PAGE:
Sefardic - Rabbi Shalom SharabiRabbi Shalom Sharabi — The Rashash
1720 – 1777
The Rashash is considered the father of all contemporary Sephardic kabbalists.
Rabbi Sar-Shalom Mizrachi Didia ben Yitzchak Sharabi, known as the “Rashash” [initials for “Rabbi Shalom Sharabi”], was born in 5480 (1720) in Sana’a, the capital of Yemen. After being miraculously saved from a difficult situation, he fulfilled his vow to go to the Holy Land of Israel in order to live in Jerusalem. After a journey that led him through India, Baghdad and Damascus, he arrived in Jerusalem.

Although he had already established himself in his previous countries of residence as a significant Torah scholar and Kabbalist, he was determined to keep his abilities hidden in the Holy Land. He approached Rabbi Gedalia Chayon, the head of Beit El Yeshiva, the major center for Kabbalah study, and applied for the job of shammash (caretaker). All he asked for in return was a roof over his head and some food. The headmaster took pity on the young orphan and gave him the job.

In this way he was able to stay anonymous yet quench his thirst for Torah. His official job was to wake up the students for the Midnight Rectification Prayer, keep the shelves of holy books in order, bring water and serve hot tea. This enabled him to stand innocently in the corner during lessons as if he was not part of the privileged group of students [which included the famed Chidah], yet he was listening intently.

No one dreamed that this simple shammash was actually a great scholar. Once, an extremely difficult question arose which no one could solve. Young Shalom noticed Rabbi Gedalya’s disappointment and that evening, after all the students left, he wrote down what he knew to be the answer and inserted the note into one of the Rosh Yeshiva’s books.

The next day Rabbi Gedalya was delighted, “A note from G‑d,” he thought. But after this act was repeated a few times, Rabbi Gedalya realized it must be one of his students. He proclaimed, “I decree that the writer of these notes should reveal himself and that we will allot him the respect he deserves.”

For the sake of modesty and his desire to stay anonymous, Rabbi Shalom still did not confess, so the issue remained a mystery.

Chana, the daughter of the Rosh Yeshiva, realized how much her father wanted to find out who was the individual leaving the notes. She decided to spy at nights through the window. Finally, one night she saw the Rashash sticking a paper inside a book on the Rosh Yeshiva’s desk. She immediately notified her father. The Rashash was forced to admit to him his authorship. He pleaded to be allowed to remain hidden, but Rabbi Gedalia took his daughter’s discovery as a sign from Heaven that it was time for the Rashash to be revealed.

After Rav Gedalia’s death in 5507 (1747), the Rashash, then only 27 years old, was appointed Rosh Yeshiva, according to Rabbi Gedalya’s dying wish. He was already married to Chana, with a son whom they named Yitzchak. Among his students were the Chidah, and the Maharit Algazi who became the Rosh Yeshiva after the passing of the Rashash.

He wrote a commentary on the Etz Chaim of which Rav Yeddiya Abulafia said that whoever learns Etz Chaim without the commentary of the Rashash is like a blind man feeling his way in the dark. Among his most famous writings is the Siddur HaRashash, known for its special Kabbalistic intentions for prayer, which has become the standard for all [Sephardic] Kabbalists today.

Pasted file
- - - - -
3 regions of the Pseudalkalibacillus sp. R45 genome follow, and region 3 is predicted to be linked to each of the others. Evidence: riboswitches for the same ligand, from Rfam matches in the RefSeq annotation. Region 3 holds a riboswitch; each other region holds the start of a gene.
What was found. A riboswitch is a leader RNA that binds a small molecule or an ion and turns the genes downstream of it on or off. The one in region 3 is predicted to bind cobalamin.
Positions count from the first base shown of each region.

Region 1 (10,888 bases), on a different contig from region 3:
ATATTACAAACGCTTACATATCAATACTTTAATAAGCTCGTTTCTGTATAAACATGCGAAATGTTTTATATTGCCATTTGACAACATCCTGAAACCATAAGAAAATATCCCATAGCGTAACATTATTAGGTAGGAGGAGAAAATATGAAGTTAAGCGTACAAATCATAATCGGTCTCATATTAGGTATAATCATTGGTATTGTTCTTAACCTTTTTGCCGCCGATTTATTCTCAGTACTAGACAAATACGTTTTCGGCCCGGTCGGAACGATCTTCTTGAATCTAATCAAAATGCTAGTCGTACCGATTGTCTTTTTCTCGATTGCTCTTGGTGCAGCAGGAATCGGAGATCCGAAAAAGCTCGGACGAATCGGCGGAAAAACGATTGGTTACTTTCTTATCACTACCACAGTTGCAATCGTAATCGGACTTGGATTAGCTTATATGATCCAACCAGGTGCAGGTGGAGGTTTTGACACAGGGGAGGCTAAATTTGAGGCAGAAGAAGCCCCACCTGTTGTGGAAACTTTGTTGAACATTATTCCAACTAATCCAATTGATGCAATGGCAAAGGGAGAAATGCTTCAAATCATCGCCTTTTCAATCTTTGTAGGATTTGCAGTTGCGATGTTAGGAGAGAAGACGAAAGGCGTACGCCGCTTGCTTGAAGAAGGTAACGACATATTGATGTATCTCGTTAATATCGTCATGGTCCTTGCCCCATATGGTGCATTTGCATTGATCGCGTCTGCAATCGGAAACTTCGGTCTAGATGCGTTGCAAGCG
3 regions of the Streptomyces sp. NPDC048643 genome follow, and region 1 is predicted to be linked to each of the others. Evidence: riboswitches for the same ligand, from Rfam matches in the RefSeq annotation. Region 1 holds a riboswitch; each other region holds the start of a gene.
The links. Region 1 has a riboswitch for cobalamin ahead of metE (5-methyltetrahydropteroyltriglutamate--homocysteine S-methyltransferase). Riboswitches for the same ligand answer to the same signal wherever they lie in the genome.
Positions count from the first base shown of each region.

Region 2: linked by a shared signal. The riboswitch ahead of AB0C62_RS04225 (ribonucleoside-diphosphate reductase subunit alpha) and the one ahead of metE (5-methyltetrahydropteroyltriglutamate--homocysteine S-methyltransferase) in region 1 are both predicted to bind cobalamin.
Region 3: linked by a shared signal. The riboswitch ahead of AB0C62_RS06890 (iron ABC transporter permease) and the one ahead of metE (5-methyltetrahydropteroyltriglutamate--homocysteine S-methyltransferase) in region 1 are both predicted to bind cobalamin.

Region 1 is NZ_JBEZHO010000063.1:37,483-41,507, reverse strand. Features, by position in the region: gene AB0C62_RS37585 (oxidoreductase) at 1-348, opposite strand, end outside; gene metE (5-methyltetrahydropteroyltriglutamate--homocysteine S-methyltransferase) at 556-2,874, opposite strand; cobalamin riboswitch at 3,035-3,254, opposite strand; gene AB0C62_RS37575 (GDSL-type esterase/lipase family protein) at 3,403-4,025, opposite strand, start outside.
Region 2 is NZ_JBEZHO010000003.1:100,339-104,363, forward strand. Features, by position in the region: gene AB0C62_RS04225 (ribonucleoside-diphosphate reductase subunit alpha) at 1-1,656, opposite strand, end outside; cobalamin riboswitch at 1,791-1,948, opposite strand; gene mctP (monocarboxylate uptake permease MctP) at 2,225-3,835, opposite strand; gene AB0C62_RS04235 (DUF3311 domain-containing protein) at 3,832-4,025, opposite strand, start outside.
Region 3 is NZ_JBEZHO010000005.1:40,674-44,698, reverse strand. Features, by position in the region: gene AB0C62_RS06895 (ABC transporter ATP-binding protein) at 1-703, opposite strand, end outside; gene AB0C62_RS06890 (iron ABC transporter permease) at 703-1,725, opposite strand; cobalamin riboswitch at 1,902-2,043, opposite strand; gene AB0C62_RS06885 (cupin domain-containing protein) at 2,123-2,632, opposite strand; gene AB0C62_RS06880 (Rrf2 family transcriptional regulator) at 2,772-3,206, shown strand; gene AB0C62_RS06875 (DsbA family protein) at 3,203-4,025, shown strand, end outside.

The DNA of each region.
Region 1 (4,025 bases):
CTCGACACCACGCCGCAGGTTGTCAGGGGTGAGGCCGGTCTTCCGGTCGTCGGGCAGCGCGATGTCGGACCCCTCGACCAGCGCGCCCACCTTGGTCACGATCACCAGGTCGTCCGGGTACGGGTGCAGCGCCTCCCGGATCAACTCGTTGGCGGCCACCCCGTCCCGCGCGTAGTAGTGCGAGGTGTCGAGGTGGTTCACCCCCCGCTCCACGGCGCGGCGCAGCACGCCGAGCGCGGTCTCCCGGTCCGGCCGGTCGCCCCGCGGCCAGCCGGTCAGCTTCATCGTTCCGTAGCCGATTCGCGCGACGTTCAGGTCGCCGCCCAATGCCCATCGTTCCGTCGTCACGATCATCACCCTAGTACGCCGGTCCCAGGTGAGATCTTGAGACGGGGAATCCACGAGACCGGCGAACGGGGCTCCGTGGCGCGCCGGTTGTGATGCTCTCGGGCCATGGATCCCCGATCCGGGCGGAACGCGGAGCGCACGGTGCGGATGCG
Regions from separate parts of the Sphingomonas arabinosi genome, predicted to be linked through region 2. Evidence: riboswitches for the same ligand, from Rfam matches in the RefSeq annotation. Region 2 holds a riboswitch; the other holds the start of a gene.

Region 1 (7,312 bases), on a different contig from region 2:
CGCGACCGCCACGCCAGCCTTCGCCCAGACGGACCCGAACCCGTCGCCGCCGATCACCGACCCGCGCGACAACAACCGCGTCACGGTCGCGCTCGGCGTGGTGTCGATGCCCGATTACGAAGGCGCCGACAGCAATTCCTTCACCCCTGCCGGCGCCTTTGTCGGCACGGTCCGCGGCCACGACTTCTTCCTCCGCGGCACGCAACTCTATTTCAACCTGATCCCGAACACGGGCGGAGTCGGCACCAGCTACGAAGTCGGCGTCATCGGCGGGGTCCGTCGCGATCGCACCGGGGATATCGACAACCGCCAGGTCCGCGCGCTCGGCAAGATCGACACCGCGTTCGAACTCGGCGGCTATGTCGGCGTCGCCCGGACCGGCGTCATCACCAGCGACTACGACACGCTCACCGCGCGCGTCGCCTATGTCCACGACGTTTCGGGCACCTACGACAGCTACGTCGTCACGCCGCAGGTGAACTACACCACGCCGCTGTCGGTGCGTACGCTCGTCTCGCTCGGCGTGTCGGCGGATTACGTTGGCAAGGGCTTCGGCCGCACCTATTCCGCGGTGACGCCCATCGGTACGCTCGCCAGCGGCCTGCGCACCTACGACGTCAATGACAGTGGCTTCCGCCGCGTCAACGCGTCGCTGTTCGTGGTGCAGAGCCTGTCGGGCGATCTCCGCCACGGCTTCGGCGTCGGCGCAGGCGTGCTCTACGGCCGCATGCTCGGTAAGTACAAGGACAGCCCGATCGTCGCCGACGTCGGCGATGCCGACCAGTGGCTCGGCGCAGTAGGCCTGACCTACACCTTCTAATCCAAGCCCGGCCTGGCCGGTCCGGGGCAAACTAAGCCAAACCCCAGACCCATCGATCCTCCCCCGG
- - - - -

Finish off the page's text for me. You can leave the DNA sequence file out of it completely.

The Rashash passed on to his heavenly reward on the 10th day of the Jewish month of Shevat, in the year 5537 (1777) at the age of 57, in Jerusalem. He is buried on the Mount of Olives, where his grave is a pilgrimage site until this day.

The great Kabbalist, Rabbi Chaim Pelaji, testified that Rabbi Shalom Sharabi’s soul was that of the holy Ari of Tzefat. Rabbi Yitzhak Kaduri used to say, “One can have memorized all of the written teachings of the Ari, and have studied them and the commentaries upon them in great depth, but if you have not learned the works of the Rashash, you have not yet entered into the study of Kabbalah.” He is considered the father of all contemporary Sephardic kabbalists.

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His Writings:
Perush HaShamash (The caretaker’s Commentary)
Siddur HaRashash – also known as the “Siddur Ha-Kavvanot” — the main prayerbook used today by Kabbalists for prayer, meditation and study, containing extensive Kabbalistic meditations.
Rechovot HaNahar (Roads of the River)
Emet VeShalom (Truth and Peace)
Nahar HaShalom (River of peace) in which he answers 70 questions of the Torah sages of Tunis
Chasdei David (David’s Kindness)
Minhagei Rashash (Customs of the Rashash) – multi-volumed compilations of and commentary upon the customs of the Yemenite Jews. He also produced an exclusive edition of the Shulchan Aruch (“Code of Jewish Law”), where he gives his interpretations of Jewish Law, as well as noting the particular customs of the Shami Yemenite community. These volumes are used by this community still today to reach decisions regarding holidays, marriage and Shabbat services.

In Nahar HaShalom, on page 32a, in response to the question of how he arrived at his great understanding and what written works did he rely upon, the Rashash replies that he relied only upon “Kitvei HaAri,” the written accounts of Rabbi Chaim Vital of the teachings of the holy Ari of Tzefat. He added that he would send them a short pamphlet called “Rehovot HaNahar,” which would lay out the foundational principles that would enable them to understand the Kitvei Ari as he had. Rav Yitzchak Kaduri said, “Until you have learned Rehovot HaNahar, you have not learned Kabbalah.” For this reason it has become the primer book in a number of Kabbalistic yeshivas today.


Notables Buried on Har HaZeitim